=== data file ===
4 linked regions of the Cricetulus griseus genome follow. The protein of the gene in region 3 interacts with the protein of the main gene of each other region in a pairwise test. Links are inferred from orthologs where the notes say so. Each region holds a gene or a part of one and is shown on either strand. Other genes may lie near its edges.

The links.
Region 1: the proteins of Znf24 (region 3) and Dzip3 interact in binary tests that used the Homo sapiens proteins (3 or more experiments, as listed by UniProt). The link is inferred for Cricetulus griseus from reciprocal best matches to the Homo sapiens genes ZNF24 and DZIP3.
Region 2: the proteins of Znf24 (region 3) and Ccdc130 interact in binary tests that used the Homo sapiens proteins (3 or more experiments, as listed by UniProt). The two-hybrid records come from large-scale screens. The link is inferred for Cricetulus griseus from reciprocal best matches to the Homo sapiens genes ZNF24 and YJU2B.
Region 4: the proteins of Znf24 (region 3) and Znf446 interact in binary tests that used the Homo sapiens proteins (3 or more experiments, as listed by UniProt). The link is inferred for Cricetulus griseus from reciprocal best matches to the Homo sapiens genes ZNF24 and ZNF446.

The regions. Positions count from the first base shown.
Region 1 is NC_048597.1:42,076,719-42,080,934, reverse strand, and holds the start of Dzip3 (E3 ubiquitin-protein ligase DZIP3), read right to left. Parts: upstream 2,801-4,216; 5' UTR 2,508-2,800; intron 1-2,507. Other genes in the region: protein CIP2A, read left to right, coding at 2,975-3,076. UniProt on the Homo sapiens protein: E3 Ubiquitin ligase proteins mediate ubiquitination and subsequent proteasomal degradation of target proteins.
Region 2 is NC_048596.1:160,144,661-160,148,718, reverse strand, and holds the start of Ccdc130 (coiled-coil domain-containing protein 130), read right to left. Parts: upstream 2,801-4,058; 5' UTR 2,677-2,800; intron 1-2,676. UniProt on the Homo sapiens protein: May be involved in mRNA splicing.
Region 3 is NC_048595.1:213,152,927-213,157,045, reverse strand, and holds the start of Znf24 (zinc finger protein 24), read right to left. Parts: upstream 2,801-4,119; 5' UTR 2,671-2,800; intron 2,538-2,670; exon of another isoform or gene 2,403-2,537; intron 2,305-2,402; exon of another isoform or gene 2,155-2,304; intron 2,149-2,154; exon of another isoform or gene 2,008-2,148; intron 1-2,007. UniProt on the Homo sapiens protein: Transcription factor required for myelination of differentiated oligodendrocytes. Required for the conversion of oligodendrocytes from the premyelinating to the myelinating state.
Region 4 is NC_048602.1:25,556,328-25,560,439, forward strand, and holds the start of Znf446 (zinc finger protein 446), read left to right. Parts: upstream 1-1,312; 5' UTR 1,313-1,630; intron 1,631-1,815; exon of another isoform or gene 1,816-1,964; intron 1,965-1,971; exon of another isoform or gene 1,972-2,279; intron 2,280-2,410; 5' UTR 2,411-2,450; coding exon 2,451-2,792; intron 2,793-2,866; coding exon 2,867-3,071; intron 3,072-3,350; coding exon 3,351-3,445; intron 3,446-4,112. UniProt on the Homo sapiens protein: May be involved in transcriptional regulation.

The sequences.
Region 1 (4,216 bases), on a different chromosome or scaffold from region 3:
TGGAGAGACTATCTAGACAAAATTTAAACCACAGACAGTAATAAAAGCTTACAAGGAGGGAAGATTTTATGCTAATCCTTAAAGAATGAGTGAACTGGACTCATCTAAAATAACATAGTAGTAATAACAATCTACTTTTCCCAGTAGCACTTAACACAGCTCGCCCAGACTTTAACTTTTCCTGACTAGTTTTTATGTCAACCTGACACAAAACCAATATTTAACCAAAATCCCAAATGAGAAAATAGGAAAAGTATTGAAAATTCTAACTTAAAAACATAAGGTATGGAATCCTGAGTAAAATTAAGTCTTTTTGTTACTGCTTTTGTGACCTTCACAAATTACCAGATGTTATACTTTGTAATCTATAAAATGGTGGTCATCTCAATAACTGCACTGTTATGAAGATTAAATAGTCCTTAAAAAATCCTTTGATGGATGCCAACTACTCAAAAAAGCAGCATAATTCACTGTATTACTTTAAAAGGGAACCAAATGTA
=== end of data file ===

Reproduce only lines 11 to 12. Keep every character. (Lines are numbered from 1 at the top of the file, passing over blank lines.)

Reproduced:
The sequences.
Region 1 (4,216 bases), on a different chromosome or scaffold from region 3: